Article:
3. Recreate the XML files
      • They cannot be imported.

Steps (Details)

Read the steps as it has more details than the videos.

Follow the names exactly. They are hardcoded in the dashboards. 
Names are Case Sensitive!
If you do not follow, import will work, but you get hourglass icon.

Part 1: Group

Create these group types:

  • Class of Service
  • VM Types
  • Tenants
  • Multi-tier Applications
  • Single-tier Applications
  • Application Tier

Import the groups.

Part 2: Policy and Metrics

Import the policy. Choose Skip import to ensure nothing is overwritten. You will actually not overwrite anything as the file you import is a dummy policy. All it has is super metrics.

Policy import

It should take around 1-2 minutes. You will get this when done.

Policy import success

The purpose of the policy import is to merely import the super metrics. We have to enable them manually. If you are curious the list of super metrics you are getting, the list looks something like this:

Super Metrics

Once imported, enable the super metrics in your base policy. Yes, you can bulk enable by selecting multiple lines (as shown below). Use the Actions menu to enable them all.

enable super metrics

After you import the Performance SLA super metrics, review their settings. Do adjust the SLA accordingly if you know the performance of your IaaS. If you are running Balance power management, change the CPU SLA to 10, 20, 30 accordingly.

Create 1 policy for each Tier. This has to be based on your active policy, so the inheritance works properly. In the example below, my base policy is called OneCloud Default Policy. Make sure you choose the right one.

You must use the following names for the Policy:

  • Tier 1
  • Tier 2
  • Tier 3

Enable the correct SLA for each tier. In the example below, I’m enabling Tier 2. From the big red number 1, you can see I’m editing a policy named Tier 2. You can see it’s being selected in the background, behind the dialog box.

See the big red number 2: It shows the Performance SLA that should belong to Tier 2. As a result, I only enabled them (see the big red number 3). I do not enable the super metrics for Tier 1 (see the big red number 4).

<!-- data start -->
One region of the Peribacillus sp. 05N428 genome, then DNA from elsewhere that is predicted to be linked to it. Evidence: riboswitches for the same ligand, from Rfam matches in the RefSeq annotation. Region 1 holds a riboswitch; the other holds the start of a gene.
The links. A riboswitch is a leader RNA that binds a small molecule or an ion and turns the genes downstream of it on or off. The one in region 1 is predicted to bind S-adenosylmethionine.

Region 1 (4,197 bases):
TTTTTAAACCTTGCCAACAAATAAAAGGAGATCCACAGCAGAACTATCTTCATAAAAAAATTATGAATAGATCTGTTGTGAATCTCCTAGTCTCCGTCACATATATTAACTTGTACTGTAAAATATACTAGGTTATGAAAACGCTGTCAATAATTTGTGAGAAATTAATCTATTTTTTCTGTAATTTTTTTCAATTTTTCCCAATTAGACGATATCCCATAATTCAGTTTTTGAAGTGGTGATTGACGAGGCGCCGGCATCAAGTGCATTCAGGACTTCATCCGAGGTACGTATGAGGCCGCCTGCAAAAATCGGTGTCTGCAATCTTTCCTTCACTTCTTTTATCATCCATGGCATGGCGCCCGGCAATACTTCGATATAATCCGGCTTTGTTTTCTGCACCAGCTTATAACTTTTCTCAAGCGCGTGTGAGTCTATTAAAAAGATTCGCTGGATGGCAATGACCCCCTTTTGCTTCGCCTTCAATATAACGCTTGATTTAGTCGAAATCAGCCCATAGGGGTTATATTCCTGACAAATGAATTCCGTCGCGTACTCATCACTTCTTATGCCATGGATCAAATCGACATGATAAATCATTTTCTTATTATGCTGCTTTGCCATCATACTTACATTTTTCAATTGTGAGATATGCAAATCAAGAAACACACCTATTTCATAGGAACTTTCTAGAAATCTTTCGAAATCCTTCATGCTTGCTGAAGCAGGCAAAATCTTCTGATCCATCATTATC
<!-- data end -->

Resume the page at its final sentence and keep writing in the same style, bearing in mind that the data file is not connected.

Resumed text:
Correct super metric for each policy

Click Save to end the editing.

For Tier 1, ensure you also enable the super metric specific to Tier 1.

Assign the policy to its associated group. Tier 1 policy should be mapped to Tier 1 group. Below is an example. Use the green plus sign, as I circle it below:

Assign policy to Tier 1

You know you got the policy associated when it appears in the Active Policies. The screenshot below show I’ve activated all 3 Tiers


Do the same steps for Tier 2 (Silver) and Tier 3 (Bronze).

Part 3: View and Dashboard

Import the view, then the dashboard.

view import

The lists shown below is partial. There are >100 in total. I use View widget as they are flexible.


Import the Dashboards. You can import them in any order. When you are done, it looks something like this.


XML Files

Recreate the XML files. They cannot be imported. Luckily, they are optional. You only need this step if the dashboard is not clear to you.


Once imported, take your well deserved coffee break! It you have a large environment, it can take an hour for all the dashboards, super metrics, policies, groups, to be applied. During the process, you may see the known error while trying to open a dashboard. Just wait an hour or so.

When things go wrong

If your dashboard has hourglass icon, likely it’s because a metric or object is missing. The root cause is likely a missing group.

You should not need to do any of these things. But if things go wrong, there are a couple of things you can check. First, ensure each Policy actually applies to the correct object. For example, you can see below that I’ve applied the policy named Tier 2 to a group called Tier 2. Under the Assigned Groups, column, it shows it’s being applied to 1 group and it impacts 302 objects.

Policy objects group

The same goes with super metrics. In the following example, a super metric is being applied to Tier 2 policy. It’s not applied to other policies, as it does not make sense.

Super Metric n policy

If import fail, you will see the error message. Simply rename the duplicate object, then reimport.

import duplicate

You cannot re-import. The reason is the ID remains the same. Delete the existing object, then reimport. It is safe to delete.

Hope you find the material useful. If you do, go back to the Main Page. It gives you the big picture so you can see how everything fits together.